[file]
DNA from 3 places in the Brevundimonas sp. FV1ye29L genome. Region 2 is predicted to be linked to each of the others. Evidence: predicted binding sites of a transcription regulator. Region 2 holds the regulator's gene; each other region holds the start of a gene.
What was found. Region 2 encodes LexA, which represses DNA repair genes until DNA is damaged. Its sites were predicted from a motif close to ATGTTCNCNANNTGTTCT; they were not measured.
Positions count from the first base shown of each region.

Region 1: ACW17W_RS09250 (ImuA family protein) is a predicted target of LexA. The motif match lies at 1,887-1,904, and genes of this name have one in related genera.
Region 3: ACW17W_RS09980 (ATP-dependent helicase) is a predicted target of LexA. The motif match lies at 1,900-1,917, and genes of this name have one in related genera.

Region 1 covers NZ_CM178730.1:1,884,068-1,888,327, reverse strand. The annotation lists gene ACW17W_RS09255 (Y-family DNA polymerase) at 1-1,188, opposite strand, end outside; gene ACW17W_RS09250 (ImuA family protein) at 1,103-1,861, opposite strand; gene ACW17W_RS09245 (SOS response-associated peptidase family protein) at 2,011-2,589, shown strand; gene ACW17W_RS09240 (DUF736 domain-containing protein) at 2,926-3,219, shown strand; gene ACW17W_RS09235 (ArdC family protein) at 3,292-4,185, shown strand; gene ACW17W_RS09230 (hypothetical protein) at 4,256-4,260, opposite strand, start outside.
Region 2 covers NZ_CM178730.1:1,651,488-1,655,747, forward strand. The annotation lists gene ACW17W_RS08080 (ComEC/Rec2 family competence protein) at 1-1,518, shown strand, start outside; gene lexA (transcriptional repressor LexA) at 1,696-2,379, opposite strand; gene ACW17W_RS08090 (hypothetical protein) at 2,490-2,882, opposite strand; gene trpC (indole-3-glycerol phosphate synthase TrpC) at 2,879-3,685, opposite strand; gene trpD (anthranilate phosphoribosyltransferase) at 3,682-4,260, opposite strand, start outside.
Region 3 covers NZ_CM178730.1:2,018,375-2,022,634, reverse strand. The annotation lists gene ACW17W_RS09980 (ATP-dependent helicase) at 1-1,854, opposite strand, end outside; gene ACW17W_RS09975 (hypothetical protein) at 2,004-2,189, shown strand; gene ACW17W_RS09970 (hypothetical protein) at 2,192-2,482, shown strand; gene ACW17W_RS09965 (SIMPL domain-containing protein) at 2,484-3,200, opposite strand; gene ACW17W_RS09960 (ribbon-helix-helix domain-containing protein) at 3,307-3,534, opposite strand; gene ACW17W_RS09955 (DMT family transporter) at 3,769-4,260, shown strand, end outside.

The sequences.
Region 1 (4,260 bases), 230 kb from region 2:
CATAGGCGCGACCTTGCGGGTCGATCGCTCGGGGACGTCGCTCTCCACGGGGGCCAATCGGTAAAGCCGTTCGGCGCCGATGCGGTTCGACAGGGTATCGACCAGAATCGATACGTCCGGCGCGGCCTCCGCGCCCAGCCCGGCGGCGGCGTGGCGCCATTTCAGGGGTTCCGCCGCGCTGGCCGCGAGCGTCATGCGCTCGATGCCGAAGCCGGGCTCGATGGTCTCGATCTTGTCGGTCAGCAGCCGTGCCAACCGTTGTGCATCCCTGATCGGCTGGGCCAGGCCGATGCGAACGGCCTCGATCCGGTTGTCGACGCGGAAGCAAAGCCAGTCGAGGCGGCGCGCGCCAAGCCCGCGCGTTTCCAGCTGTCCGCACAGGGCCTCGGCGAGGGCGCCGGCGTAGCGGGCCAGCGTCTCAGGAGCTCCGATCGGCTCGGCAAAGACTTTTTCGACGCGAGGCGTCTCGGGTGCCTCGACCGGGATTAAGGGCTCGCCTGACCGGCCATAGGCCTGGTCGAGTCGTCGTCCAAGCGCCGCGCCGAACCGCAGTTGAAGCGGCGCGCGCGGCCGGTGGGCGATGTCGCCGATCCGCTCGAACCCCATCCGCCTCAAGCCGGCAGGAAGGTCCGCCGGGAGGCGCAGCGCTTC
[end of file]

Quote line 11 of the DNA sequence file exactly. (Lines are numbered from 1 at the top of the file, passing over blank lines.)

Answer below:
CATAGGCGCGACCTTGCGGGTCGATCGCTCGGGGACGTCGCTCTCCACGGGGGCCAATCGGTAAAGCCGTTCGGCGCCGATGCGGTTCGACAGGGTATCGACCAGAATCGATACGTCCGGCGCGGCCTCCGCGCCCAGCCCGGCGGCGGCGTGGCGCCATTTCAGGGGTTCCGCCGCGCTGGCCGCGAGCGTCATGCGCTCGATGCCGAAGCCGGGCTCGATGGTCTCGATCTTGTCGGTCAGCAGCCGTGCCAACCGTTGTGCATCCCTGATCGGCTGGGCCAGGCCGATGCGAACGGCCTCGATCCGGTTGTCGACGCGGAAGCAAAGCCAGTCGAGGCGGCGCGCGCCAAGCCCGCGCGTTTCCAGCTGTCCGCACAGGGCCTCGGCGAGGGCGCCGGCGTAGCGGGCCAGCGTCTCAGGAGCTCCGATCGGCTCGGCAAAGACTTTTTCGACGCGAGGCGTCTCGGGTGCCTCGACCGGGATTAAGGGCTCGCCTGACCGGCCATAGGCCTGGTCGAGTCGTCGTCCAAGCGCCGCGCCGAACCGCAGTTGAAGCGGCGCGCGCGGCCGGTGGGCGATGTCGCCGATCCGCTCGAACCCCATCCGCCTCAAGCCGGCAGGAAGGTCCGCCGGGAGGCGCAGCGCTTC